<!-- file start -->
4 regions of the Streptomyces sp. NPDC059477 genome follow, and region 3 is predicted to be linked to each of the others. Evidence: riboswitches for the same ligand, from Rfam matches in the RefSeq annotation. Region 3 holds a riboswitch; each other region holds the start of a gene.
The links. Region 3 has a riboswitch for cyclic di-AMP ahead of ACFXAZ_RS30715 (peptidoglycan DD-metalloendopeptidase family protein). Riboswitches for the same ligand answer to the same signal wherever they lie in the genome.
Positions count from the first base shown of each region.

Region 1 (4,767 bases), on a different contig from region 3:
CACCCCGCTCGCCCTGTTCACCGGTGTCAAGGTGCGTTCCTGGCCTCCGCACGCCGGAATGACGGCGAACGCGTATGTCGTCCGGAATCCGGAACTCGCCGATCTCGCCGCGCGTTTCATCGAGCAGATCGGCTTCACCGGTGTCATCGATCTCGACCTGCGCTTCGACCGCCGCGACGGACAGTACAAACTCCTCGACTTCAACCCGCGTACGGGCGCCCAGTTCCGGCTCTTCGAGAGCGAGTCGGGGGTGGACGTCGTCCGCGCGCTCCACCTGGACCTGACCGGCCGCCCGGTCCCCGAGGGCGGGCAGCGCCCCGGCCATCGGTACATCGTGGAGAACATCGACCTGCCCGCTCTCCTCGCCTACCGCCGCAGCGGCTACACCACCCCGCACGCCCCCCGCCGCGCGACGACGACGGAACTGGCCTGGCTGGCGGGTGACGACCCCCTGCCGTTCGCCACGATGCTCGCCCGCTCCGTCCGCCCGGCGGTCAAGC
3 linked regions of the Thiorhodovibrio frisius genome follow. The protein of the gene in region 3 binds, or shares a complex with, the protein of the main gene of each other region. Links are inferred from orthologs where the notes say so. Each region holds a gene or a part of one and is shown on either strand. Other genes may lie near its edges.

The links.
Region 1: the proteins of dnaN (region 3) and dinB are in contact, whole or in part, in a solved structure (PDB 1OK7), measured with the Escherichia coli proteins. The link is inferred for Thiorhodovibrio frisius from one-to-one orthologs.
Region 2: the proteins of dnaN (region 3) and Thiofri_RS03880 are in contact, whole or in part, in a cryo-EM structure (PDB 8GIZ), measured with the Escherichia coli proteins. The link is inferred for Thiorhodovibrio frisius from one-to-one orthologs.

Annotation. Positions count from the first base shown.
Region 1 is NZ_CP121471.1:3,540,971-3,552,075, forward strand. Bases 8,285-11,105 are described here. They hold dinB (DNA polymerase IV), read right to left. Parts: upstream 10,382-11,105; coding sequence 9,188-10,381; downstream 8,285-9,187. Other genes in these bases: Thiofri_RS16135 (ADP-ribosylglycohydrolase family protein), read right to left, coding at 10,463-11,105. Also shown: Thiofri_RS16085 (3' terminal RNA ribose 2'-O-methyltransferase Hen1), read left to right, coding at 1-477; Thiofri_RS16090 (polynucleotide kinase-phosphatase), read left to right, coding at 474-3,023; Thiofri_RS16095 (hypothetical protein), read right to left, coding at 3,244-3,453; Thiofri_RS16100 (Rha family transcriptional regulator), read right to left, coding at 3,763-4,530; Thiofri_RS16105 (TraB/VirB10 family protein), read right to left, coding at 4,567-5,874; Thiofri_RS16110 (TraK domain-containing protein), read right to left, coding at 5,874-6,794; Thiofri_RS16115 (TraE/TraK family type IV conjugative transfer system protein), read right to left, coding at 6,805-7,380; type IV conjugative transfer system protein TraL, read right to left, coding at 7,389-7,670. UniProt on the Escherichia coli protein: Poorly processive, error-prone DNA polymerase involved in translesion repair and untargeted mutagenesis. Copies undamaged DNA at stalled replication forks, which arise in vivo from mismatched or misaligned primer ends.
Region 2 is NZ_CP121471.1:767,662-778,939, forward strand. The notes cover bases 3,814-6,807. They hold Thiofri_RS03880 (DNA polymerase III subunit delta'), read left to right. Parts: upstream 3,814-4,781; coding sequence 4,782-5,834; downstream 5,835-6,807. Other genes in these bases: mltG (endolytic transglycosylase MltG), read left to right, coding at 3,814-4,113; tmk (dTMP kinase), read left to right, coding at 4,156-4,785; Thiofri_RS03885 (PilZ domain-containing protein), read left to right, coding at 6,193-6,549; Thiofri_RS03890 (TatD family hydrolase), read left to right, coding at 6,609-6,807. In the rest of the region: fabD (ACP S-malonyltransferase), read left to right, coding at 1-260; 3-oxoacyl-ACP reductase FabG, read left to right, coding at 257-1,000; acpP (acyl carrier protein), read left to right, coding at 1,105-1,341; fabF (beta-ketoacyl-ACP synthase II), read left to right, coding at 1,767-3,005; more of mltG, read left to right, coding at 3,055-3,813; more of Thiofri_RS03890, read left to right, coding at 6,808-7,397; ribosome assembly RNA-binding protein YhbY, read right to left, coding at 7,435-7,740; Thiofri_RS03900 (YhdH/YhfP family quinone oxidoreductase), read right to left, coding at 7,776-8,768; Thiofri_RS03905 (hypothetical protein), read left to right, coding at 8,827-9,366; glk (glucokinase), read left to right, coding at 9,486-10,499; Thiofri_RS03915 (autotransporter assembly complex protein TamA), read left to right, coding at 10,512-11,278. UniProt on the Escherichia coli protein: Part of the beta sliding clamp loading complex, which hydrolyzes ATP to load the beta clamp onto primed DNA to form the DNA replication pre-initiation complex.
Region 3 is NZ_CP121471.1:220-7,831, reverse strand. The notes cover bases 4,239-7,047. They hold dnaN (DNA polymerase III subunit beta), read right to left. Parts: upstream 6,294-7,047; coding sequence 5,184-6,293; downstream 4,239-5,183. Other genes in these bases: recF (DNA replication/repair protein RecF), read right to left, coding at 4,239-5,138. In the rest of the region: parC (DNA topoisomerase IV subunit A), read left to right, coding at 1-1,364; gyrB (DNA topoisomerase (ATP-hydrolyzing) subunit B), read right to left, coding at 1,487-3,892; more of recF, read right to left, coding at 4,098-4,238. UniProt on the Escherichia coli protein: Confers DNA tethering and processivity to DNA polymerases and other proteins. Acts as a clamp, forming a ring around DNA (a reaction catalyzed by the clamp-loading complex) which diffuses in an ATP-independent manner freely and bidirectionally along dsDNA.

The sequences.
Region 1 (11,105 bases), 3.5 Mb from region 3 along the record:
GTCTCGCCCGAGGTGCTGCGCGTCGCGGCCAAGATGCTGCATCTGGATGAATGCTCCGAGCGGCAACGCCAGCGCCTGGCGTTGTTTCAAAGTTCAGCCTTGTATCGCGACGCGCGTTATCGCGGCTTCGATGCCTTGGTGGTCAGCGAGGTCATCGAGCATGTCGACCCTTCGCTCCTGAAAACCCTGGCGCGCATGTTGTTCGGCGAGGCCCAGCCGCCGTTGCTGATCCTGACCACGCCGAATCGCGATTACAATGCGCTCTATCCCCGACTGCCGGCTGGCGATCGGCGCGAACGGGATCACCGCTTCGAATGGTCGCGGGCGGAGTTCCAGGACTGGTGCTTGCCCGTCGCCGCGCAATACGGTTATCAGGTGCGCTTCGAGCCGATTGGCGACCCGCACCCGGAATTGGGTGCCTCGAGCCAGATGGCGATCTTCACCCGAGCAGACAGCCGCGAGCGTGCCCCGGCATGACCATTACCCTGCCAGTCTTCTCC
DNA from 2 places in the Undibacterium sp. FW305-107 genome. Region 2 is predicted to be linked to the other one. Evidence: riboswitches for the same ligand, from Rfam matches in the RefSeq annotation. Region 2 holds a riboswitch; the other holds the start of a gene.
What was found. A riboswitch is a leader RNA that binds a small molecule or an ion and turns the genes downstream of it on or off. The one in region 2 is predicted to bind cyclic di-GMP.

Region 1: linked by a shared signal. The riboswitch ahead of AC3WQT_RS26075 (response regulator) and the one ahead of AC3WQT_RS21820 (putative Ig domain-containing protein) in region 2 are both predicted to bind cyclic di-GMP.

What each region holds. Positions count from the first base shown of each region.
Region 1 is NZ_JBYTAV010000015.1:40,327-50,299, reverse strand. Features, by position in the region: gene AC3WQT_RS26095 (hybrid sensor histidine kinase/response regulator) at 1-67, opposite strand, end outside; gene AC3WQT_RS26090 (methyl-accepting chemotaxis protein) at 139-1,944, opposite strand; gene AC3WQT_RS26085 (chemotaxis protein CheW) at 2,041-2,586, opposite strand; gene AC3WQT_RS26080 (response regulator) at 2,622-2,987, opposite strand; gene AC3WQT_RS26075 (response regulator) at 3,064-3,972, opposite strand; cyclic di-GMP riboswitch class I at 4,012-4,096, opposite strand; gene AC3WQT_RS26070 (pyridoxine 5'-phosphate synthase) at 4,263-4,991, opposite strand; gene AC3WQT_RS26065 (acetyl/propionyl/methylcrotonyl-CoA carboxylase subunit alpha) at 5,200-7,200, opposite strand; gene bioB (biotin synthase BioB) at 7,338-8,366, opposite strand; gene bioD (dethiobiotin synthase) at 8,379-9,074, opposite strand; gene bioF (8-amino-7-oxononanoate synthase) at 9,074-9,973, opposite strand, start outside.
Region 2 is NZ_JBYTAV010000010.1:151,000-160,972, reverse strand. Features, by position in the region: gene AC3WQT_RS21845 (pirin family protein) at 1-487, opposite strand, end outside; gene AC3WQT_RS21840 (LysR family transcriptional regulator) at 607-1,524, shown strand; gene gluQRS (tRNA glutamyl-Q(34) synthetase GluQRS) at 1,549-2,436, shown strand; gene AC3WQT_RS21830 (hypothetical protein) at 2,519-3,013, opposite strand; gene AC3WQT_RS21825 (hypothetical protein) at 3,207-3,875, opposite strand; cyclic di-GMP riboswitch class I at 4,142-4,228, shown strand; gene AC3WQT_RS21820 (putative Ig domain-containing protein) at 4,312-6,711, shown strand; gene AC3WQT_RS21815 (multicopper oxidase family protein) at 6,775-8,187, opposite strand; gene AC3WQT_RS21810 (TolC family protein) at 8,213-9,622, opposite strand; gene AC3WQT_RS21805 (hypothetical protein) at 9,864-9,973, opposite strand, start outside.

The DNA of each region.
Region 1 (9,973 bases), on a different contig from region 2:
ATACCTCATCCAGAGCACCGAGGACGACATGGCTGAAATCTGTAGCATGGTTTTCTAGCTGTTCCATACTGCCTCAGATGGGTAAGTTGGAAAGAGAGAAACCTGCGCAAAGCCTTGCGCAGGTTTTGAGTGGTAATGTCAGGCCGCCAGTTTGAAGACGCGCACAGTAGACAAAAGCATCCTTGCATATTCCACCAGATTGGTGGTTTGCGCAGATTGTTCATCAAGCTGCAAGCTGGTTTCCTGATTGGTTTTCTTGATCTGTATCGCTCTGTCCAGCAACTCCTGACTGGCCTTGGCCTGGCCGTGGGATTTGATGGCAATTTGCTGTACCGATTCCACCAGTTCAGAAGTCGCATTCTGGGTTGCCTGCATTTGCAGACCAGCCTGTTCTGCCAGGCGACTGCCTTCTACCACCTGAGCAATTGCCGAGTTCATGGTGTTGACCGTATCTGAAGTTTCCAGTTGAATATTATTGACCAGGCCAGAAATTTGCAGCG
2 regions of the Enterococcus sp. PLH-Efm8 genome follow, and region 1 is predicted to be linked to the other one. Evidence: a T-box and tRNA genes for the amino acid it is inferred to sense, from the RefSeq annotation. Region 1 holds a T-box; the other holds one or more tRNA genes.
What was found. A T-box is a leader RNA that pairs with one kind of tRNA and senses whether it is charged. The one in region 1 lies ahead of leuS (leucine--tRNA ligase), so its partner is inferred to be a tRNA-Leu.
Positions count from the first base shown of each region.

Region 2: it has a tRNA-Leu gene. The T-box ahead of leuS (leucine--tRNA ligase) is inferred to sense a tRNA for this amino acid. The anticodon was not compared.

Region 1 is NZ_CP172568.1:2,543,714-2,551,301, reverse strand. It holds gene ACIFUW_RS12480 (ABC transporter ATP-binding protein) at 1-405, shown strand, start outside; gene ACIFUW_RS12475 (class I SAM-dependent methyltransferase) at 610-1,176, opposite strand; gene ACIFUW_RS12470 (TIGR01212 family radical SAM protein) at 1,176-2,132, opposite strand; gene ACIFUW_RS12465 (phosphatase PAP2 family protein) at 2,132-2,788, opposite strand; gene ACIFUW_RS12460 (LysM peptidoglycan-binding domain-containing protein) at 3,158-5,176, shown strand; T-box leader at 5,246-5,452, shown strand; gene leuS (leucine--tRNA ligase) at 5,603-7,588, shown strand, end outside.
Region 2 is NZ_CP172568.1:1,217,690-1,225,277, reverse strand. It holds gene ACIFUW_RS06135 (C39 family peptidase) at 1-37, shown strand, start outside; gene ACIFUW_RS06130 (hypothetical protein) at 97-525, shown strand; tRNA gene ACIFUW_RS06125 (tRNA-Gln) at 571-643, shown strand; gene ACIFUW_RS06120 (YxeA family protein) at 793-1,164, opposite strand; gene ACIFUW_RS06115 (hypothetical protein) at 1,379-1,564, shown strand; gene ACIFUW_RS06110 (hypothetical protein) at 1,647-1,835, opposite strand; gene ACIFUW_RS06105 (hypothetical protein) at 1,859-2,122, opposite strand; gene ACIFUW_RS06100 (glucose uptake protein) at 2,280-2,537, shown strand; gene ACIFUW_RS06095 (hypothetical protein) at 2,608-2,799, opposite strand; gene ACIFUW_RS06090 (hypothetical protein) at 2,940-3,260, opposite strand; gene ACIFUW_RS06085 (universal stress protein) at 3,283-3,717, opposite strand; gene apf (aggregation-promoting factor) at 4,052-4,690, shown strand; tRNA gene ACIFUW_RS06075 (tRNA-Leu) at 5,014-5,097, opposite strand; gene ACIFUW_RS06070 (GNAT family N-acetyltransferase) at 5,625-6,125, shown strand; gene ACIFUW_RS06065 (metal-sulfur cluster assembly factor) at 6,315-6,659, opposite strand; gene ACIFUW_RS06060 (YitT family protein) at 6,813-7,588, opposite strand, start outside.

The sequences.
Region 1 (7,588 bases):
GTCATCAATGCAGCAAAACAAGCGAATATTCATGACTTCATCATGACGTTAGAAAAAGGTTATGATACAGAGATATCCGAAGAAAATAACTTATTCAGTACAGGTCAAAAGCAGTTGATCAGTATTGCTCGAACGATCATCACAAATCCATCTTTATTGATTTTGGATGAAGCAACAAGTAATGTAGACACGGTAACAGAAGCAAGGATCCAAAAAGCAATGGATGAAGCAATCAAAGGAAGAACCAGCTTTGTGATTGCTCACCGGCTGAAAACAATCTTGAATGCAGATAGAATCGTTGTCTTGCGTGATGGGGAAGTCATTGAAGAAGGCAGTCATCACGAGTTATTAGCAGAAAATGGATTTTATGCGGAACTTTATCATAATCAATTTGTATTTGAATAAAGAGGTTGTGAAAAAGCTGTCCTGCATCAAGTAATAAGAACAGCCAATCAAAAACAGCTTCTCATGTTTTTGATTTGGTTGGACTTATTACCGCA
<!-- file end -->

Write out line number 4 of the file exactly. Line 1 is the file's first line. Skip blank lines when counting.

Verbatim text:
Region 1 (4,767 bases), on a different contig from region 3: